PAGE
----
Struggling to max out the network adapters

Hi,

I am trying to test the maximum throughput of my network adapters and switches, I have two 10Gb 570SFP+ Adapters in one server, and two of the same adapters in the other server. I have tried using the tool NTttcp using these commands

ntttcp.exe -s -m 8,*,10.10.1.2 -l 2M -a 2 -t 30

ntttcp.exe -s -m 8,*,10.10.5.2 -l 2M -a 2 -t 30

and for the receiver

ntttcp.exe -r -m 8,*,10.10.1.2 -rb 2M -a 16 -t 30

ntttcp.exe -r -m 8,*,10.10.5.2 -rb 2M -a 16 -t 30

I have a stacked HP 2920 switches (2 in a stack one side, and 2 in another stack the other), the switches are linked together via two fibre optics. I have already tested all adapters on an individual basis and I can get 10Gbps from one side to the other. However the switches are configured in such a way which are supposed to allow me to combine those two 10Gbps fibres and get me 20Gbps, however when I run the NTttcp tool for both adapters at the same time, i only get a maximum throughput of 10Gbps between the two adapters, not 10Gbps on each adapter. HP seem to think it's because the sending server can not send more than 10Gbps of data, however if i ran each of those commands at the same time in their own separate command window, i thought each command would max out each adapter. HP are asking if there is any way to increase the server's maximum sending throughput, i have already ran those commands with 2M, 20M and 50M but it doesn't make any difference.

The image attached shows how the switches and network are connected. the thin red lines are the 10Gbps adapters to the servers, the thick red lines are the fibre optics which link the two buildings (these are OM4 cables, which provide 10Gbps each)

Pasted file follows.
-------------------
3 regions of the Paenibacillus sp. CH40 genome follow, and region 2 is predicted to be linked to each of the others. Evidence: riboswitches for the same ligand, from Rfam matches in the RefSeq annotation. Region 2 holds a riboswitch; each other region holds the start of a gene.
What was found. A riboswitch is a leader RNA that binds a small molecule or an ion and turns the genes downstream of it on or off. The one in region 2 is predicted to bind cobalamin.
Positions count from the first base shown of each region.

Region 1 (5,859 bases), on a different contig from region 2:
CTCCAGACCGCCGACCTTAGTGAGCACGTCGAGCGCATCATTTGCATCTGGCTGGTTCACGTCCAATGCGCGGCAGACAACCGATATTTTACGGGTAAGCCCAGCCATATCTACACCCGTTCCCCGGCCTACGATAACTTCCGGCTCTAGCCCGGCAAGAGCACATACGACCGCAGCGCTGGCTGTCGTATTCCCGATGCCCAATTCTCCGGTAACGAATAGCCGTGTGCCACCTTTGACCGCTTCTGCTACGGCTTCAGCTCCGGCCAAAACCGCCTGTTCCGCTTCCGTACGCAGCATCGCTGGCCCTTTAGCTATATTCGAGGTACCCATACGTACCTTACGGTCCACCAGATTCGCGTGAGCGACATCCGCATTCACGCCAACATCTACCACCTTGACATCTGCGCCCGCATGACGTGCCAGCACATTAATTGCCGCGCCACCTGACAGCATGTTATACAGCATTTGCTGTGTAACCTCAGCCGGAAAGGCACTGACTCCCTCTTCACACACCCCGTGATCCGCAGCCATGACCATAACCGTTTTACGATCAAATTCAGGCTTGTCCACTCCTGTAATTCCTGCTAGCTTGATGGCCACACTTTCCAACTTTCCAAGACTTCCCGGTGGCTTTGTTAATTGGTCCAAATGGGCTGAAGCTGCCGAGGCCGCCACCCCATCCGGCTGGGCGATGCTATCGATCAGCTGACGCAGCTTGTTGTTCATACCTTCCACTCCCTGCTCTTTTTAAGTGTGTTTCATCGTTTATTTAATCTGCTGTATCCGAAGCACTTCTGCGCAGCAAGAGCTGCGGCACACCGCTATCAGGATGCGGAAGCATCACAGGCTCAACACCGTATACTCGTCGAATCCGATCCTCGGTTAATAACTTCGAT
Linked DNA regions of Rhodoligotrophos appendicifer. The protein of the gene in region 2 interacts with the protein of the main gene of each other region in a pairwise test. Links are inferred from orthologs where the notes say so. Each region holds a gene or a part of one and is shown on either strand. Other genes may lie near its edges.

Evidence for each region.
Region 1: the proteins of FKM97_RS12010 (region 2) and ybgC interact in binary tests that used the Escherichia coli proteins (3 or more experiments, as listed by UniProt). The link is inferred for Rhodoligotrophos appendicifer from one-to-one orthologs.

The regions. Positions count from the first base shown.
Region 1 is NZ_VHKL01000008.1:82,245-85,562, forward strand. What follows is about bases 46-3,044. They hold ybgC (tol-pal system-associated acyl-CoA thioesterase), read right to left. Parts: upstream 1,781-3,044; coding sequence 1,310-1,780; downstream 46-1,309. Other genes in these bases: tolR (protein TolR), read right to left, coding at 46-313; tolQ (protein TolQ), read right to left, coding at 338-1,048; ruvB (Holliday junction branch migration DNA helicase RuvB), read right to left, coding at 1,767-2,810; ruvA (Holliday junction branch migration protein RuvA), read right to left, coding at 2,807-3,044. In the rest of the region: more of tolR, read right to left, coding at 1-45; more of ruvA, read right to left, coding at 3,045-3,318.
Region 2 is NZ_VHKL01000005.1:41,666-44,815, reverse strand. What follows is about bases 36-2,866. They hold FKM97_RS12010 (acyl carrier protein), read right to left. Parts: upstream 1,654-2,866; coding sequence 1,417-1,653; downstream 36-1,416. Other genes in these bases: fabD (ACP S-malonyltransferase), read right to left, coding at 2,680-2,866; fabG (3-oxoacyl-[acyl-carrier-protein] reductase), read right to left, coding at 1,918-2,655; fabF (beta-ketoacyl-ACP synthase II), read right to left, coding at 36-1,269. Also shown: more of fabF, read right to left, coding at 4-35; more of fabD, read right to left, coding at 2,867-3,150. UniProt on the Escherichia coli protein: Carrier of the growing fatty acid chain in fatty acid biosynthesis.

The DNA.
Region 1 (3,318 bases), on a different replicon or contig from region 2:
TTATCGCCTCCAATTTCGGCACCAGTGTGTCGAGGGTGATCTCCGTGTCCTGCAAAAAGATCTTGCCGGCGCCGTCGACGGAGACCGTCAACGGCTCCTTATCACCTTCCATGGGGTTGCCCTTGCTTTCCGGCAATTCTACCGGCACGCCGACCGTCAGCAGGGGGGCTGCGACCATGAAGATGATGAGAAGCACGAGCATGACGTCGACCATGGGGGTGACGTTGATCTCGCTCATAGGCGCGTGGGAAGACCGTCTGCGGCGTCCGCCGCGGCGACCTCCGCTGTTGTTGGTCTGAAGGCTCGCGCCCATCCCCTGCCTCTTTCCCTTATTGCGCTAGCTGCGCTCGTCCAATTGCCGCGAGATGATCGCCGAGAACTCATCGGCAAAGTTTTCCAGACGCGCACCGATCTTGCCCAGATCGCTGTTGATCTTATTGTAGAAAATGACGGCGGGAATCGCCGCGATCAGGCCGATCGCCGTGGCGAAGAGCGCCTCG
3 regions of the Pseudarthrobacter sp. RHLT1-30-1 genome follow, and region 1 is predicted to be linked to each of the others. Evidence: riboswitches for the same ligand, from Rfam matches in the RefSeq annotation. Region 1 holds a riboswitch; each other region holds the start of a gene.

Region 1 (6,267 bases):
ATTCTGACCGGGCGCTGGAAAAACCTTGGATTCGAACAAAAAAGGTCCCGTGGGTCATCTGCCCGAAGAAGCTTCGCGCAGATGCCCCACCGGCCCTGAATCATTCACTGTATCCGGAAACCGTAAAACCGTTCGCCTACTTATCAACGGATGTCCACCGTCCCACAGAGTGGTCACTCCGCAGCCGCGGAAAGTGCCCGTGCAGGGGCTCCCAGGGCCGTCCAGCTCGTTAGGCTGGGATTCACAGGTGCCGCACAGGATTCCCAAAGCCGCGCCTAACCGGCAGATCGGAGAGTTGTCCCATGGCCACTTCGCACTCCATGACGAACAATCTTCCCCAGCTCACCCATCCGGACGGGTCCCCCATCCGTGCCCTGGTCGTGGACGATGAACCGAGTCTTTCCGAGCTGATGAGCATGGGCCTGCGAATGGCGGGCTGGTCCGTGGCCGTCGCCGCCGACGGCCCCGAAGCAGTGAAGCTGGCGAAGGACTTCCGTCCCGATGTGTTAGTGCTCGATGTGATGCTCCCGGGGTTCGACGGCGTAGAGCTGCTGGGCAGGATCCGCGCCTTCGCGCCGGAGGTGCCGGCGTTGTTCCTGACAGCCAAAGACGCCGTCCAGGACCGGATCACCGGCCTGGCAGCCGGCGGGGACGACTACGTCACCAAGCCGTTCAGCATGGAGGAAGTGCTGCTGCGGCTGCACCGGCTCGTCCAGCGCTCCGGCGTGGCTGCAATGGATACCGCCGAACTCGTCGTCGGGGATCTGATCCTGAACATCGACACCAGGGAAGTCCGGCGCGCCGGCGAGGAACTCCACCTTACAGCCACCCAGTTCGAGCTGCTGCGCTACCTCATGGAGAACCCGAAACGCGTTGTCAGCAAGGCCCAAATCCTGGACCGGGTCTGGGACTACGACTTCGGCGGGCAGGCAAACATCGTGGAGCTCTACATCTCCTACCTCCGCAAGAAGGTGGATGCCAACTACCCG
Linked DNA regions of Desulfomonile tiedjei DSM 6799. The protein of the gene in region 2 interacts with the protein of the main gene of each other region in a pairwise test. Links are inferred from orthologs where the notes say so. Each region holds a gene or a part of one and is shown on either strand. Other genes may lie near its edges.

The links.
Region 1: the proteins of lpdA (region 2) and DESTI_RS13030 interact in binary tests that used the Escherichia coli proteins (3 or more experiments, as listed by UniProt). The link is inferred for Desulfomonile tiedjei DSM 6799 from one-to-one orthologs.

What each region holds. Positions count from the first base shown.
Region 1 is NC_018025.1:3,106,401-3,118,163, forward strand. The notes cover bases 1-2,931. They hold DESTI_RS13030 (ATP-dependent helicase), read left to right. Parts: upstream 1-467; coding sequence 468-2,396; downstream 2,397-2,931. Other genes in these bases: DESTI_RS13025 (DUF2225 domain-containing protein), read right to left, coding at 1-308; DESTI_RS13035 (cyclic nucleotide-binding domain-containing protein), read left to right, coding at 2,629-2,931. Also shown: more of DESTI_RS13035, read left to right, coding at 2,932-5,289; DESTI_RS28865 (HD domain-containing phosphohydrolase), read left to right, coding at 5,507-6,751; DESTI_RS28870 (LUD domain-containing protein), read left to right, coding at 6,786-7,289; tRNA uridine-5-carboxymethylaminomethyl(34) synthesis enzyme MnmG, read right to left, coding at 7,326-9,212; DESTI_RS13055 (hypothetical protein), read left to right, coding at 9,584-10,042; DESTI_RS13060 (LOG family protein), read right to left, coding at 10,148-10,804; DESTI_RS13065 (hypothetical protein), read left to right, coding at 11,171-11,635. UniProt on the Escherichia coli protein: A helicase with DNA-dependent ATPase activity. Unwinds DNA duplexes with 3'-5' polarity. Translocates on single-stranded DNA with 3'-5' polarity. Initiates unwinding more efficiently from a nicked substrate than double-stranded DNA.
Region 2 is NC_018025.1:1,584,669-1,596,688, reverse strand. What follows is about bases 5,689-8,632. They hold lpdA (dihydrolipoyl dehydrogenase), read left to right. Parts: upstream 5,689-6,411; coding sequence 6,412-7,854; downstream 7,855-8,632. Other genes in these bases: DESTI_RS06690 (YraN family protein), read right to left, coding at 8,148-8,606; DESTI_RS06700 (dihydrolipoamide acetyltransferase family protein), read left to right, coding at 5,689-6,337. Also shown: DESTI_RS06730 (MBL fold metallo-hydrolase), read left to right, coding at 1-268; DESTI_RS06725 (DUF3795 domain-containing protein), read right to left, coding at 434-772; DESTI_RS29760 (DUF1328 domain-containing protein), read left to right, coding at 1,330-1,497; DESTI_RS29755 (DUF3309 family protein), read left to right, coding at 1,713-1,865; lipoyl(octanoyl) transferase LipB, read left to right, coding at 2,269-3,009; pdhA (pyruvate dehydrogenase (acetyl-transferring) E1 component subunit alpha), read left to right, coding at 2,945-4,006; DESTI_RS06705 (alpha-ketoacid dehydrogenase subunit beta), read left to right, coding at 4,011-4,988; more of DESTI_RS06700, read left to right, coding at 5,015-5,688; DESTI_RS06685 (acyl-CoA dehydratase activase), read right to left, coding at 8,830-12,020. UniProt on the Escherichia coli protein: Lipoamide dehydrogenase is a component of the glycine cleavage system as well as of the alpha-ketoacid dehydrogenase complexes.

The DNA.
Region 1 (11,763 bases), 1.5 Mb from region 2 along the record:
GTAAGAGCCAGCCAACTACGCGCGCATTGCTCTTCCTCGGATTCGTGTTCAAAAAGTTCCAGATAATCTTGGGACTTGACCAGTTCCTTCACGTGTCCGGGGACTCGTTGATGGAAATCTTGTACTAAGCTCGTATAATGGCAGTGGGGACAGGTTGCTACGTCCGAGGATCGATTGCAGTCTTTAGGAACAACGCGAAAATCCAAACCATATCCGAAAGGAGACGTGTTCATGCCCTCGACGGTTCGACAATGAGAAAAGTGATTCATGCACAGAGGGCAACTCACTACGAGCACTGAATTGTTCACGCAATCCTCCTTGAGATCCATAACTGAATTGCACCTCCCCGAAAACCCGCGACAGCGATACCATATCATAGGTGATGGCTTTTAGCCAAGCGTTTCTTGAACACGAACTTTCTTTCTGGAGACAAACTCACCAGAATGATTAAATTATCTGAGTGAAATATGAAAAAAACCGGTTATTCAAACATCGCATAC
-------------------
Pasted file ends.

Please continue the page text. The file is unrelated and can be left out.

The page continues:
Many thanks

Steve

November 10th, 2014 12:38pm

Hi,

According to your description, my understanding is that you want to increase the servers send out throughout, in order to test the maximum throughput of the network adapter and switches.

Ntttcp.exe in multithreaded operation with one sender and two receivers(10.10.1.2 and 10.10.5.2). Try to add the -fr (full receive) option on the receiver and check to see if it works.

Besides, ntttcp.exe is a testing tool for network performance, the throughput of a system may be affected by various factors, including the limitations of underlying physical medium(network adapter, CPU, memory), drivers, and end client behavior.

Best Regards,
Eve Wang 

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November 12th, 2014 2:44am

Hi,

I dont see a -fr option and when i try to use that it doesnt work. the CPU are 2 x 12 core intel xeons, and 128GB RAM, the drivers for each network adapter are the latest versions. each adapter can go at 10Gbps on its own, its just when i try to run the test on both NICS at the same time the throughput does down to roughly balance out at 5Gbps on each NIC

thanks

Steve

November 12th, 2014 12:22pm

Hi,

In order to narrow down the problem, I suggest you to connect these 2 servers directly with network lines and simple switch. Use  the same command line to test the throughout, and check to see if the throughput may be increased.

Besides, have you tried any other test tools except for ntttcp.exe?  and what is the result

Best Regards,           
Eve Wang

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November 17th, 2014 9:42am

unfortunately I can't test them connected directly because the one server is in another building, we link them fibre optic. i have tested one adapter at a time, and removing one of the fibres to ensure there is no fault and the throughput is 10Gbps using either of the fibres so i know each possible route is going at 10Gbps. i suspect it is a configuration issue with the switch but this is why i am trying to make sure that my sending tool is sending out at the max.